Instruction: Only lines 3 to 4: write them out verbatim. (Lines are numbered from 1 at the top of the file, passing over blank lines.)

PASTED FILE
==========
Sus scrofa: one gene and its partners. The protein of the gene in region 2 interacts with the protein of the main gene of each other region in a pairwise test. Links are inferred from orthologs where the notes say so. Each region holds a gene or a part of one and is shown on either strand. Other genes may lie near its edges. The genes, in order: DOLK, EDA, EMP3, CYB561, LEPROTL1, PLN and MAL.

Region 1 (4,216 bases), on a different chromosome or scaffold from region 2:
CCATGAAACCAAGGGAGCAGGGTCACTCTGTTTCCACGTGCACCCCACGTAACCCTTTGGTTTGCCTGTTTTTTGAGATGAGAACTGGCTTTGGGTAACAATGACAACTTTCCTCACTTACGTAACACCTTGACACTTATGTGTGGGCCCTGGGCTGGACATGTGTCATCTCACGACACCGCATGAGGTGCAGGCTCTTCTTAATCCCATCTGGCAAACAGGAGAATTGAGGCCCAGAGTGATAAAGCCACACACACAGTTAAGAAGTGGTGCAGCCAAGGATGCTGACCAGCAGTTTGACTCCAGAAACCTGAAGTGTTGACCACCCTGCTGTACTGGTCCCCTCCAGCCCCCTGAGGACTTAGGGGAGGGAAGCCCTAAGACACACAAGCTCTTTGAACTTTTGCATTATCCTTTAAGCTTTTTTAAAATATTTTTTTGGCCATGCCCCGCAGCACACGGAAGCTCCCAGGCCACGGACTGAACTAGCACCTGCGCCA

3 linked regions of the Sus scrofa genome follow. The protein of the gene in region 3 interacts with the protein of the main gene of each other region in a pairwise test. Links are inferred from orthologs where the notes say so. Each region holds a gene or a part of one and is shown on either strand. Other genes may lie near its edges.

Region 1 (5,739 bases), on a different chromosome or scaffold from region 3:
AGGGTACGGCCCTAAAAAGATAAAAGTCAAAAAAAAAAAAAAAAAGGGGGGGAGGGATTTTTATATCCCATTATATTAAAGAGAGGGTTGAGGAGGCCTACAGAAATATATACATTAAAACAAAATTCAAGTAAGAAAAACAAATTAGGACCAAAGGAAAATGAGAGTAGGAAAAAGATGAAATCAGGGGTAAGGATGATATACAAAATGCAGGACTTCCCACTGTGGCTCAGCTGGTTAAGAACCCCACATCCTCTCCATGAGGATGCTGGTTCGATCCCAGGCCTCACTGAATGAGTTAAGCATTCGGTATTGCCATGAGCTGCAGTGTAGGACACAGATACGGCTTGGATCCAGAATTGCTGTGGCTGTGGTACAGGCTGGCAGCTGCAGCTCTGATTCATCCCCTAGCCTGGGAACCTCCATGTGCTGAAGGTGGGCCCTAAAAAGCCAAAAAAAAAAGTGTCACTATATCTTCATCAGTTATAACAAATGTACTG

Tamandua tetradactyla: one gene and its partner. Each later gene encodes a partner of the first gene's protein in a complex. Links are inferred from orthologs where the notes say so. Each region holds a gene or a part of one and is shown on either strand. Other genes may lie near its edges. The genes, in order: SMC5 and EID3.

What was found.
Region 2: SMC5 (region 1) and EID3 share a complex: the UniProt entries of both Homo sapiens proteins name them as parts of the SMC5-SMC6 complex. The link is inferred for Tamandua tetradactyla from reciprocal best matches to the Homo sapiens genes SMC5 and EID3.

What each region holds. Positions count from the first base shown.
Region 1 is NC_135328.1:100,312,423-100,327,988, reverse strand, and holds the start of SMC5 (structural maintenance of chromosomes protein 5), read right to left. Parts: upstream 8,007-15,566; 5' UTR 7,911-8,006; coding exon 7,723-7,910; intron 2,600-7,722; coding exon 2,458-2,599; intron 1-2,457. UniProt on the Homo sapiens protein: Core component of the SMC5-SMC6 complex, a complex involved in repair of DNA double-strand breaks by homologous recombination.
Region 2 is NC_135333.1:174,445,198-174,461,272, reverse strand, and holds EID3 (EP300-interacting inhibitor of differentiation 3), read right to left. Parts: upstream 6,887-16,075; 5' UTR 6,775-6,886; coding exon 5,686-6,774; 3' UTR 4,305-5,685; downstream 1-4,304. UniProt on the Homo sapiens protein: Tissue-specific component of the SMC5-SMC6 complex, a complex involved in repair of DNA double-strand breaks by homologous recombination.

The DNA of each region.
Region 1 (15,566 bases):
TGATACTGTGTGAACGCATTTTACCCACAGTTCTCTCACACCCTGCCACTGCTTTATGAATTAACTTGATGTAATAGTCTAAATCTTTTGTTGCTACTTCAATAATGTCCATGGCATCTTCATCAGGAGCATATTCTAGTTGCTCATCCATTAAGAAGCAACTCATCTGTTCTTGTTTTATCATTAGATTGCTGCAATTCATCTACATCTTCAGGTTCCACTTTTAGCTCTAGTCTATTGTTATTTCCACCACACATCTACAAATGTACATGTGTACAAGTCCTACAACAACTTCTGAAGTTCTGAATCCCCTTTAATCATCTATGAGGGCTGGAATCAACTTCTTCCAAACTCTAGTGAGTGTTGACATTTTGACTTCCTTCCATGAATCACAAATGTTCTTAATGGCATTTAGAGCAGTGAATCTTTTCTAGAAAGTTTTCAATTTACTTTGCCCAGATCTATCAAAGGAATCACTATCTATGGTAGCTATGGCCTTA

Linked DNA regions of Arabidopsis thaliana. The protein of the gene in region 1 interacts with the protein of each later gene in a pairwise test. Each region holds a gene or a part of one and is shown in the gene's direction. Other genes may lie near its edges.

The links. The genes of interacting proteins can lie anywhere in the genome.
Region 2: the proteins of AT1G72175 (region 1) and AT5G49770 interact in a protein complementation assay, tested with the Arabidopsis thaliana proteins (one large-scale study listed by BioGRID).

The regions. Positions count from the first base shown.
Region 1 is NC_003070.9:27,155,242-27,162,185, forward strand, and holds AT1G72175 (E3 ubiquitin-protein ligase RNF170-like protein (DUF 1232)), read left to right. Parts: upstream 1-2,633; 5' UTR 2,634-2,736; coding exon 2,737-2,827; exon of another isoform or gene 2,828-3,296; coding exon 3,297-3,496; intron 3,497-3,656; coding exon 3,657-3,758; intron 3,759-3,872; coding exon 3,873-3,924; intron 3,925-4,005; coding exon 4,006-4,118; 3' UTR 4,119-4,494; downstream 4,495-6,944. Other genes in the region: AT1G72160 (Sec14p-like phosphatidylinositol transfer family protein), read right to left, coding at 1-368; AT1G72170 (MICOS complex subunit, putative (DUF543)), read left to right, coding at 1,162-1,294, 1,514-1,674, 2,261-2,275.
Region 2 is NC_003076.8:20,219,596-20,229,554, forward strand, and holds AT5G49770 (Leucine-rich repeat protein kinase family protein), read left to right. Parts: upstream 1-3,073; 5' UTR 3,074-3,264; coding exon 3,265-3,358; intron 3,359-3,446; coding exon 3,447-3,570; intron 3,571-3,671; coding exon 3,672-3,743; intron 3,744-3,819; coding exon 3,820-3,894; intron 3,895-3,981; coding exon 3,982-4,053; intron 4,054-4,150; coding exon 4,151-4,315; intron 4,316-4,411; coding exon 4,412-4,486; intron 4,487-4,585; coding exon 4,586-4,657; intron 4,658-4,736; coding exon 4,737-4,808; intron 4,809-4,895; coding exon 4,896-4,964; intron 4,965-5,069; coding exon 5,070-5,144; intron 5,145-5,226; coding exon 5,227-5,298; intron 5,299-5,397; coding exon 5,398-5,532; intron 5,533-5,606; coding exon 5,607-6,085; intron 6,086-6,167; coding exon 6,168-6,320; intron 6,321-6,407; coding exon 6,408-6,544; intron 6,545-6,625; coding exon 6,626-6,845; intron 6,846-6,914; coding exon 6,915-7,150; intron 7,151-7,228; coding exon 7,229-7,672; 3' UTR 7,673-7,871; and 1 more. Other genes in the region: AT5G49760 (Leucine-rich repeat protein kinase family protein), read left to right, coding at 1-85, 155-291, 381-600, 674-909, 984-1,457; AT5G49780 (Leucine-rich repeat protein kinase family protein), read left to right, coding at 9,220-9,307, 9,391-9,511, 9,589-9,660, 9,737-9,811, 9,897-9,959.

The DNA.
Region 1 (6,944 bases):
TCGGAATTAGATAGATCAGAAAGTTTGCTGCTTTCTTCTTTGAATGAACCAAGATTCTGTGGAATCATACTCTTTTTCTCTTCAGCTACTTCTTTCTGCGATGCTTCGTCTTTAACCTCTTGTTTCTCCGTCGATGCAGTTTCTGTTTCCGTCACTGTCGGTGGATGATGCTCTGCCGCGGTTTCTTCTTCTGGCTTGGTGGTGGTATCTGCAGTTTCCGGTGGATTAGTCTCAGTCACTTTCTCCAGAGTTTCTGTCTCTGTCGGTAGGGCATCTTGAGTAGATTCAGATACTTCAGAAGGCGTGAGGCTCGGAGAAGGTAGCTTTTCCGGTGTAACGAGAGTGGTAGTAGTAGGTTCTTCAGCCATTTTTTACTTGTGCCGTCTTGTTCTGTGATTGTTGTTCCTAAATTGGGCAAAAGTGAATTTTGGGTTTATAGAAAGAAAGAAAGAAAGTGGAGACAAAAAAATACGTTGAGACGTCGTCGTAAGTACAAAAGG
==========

CCATGAAACCAAGGGAGCAGGGTCACTCTGTTTCCACGTGCACCCCACGTAACCCTTTGGTTTGCCTGTTTTTTGAGATGAGAACTGGCTTTGGGTAACAATGACAACTTTCCTCACTTACGTAACACCTTGACACTTATGTGTGGGCCCTGGGCTGGACATGTGTCATCTCACGACACCGCATGAGGTGCAGGCTCTTCTTAATCCCATCTGGCAAACAGGAGAATTGAGGCCCAGAGTGATAAAGCCACACACACAGTTAAGAAGTGGTGCAGCCAAGGATGCTGACCAGCAGTTTGACTCCAGAAACCTGAAGTGTTGACCACCCTGCTGTACTGGTCCCCTCCAGCCCCCTGAGGACTTAGGGGAGGGAAGCCCTAAGACACACAAGCTCTTTGAACTTTTGCATTATCCTTTAAGCTTTTTTAAAATATTTTTTTGGCCATGCCCCGCAGCACACGGAAGCTCCCAGGCCACGGACTGAACTAGCACCTGCGCCA

3 linked regions of the Sus scrofa genome follow. The protein of the gene in region 3 interacts with the protein of the main gene of each other region in a pairwise test. Links are inferred from orthologs where the notes say so. Each region holds a gene or a part of one and is shown on either strand. Other genes may lie near its edges.